Springtime and the Wood Element

Chinese medicine often speaks of the influence that each season has on life. Each season has a unique set of qualities that effect the way we feel, eat, rest and work. The spring time is the season of wood. Wood can be seen as a physical and tangible entity, as is the case with trees and plants, but it can also be seen as a symbolic representation of the qualities and characteristics that wood exemplifies.

Many people enjoy the spring season because it is a time of new beginnings. It is the time when the rest and solitude of winter give way to action and fresh ideas. This is demonstrated by the wood element. When a seed sprouts, or a perennial plant begins to put up new shoots, we see the potential energy of wood become manifest. Each day as I walk through our gardens, I marvel at the noticeable changes that occur over a short time. I am particularly enamored with the bamboo; it’s new shoots seem to grow right before my eyes. This demonstrates the power of the wood element to create change and movement.

The wood element relates to the liver and the gall bladder. It is these two organs, particularly the liver, that are responsible for creating movement in the body. If the liver is challenged or sick, than it can not effectively preform its duty to move the body’s qi. When this happens it can cause a number of different problems in the body.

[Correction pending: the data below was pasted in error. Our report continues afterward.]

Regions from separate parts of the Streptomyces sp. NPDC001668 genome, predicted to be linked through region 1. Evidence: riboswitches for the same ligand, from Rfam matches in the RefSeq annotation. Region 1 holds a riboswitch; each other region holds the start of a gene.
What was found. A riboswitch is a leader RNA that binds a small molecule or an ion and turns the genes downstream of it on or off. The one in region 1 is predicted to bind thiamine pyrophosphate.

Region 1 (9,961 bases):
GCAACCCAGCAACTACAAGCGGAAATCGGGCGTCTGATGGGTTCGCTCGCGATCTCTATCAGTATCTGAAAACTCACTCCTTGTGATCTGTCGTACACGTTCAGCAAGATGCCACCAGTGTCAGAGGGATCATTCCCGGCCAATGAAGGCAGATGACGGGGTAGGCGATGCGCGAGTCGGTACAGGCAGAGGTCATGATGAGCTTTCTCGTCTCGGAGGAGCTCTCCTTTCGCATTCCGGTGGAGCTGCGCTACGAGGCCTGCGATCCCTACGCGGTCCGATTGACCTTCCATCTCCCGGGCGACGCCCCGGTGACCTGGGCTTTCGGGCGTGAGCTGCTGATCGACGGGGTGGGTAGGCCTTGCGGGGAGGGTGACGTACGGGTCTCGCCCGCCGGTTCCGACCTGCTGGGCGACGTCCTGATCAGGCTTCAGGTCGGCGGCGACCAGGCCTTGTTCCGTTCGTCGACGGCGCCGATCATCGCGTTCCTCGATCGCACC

To begin with it causes one to feel stuck, and possibly irritable. I liken it to being stuck in a traffic jam. When caught in traffic, we are usually trying to get to somewhere in particular, so the fact that we are not moving causes irritability. It may also cause our muscles to tighten as we internalize the stress that we are feeling. In addition, it might cause pain, high blood pressure, headaches, dizziness or digestive problems.

All of these functions are dependent on a free flow of qi to function properly, and if the qi is slowed or stopped, than the body begins to show signs of illness. So in the springtime it is especially important to keep your liver qi moving.

Five great ways to move the liver qi:

  1. Get regular exercise. It can be cardio or weights or both. Even a daily walk can do wonders for your liver qi.
  2. Eat a diet that is high in foods of the springtime. Especially fresh bitter greens such as kale, chard, dandelions, spinach or salad greens. The foods that appear in a certain season are the ones that are most appropriate for our bodies at that time. The bitter foods available in the springtime help move our qi and they help the body to detoxify from all of the excess dietary fat and inactivity that we tend to see in the winter time. It is also a good time to limit the greasy/ fatty foods commonly consumed in the winter.
  3. Practice some form of relaxation. In can be meditation, qi gong, yoga, deep breathing, pilates etc. In can also be something like gardening or knitting, as long as you make an effort to relax while you are doing the activity. In other words, if you are gardening, don’t worry about work while you are doing it.
  4. Get an acupuncture treatment or a massage. Both of these healing modalities can help move the liver qi.
  5. Experience the wood element. Garden, take a hike, walk in the park, etc. Acknowledging the character and tendencies of the wood element as it exist in nature and in the human body can be very therapeutic.

element, liver, spring, wood

88 Lapree Drive
Talent, Oregon 97540

HOURS

  • Mon–Thurs 9–6
  • Friday 9–5

CONTACT

  • Mon–Thurs 9–6
  • Friday 9–5

© Middleway Medicine. All Rights Reserved
Acupuncture & Herbal Clinic • Medford, Ashland, Talent, Phoenix, Oregon.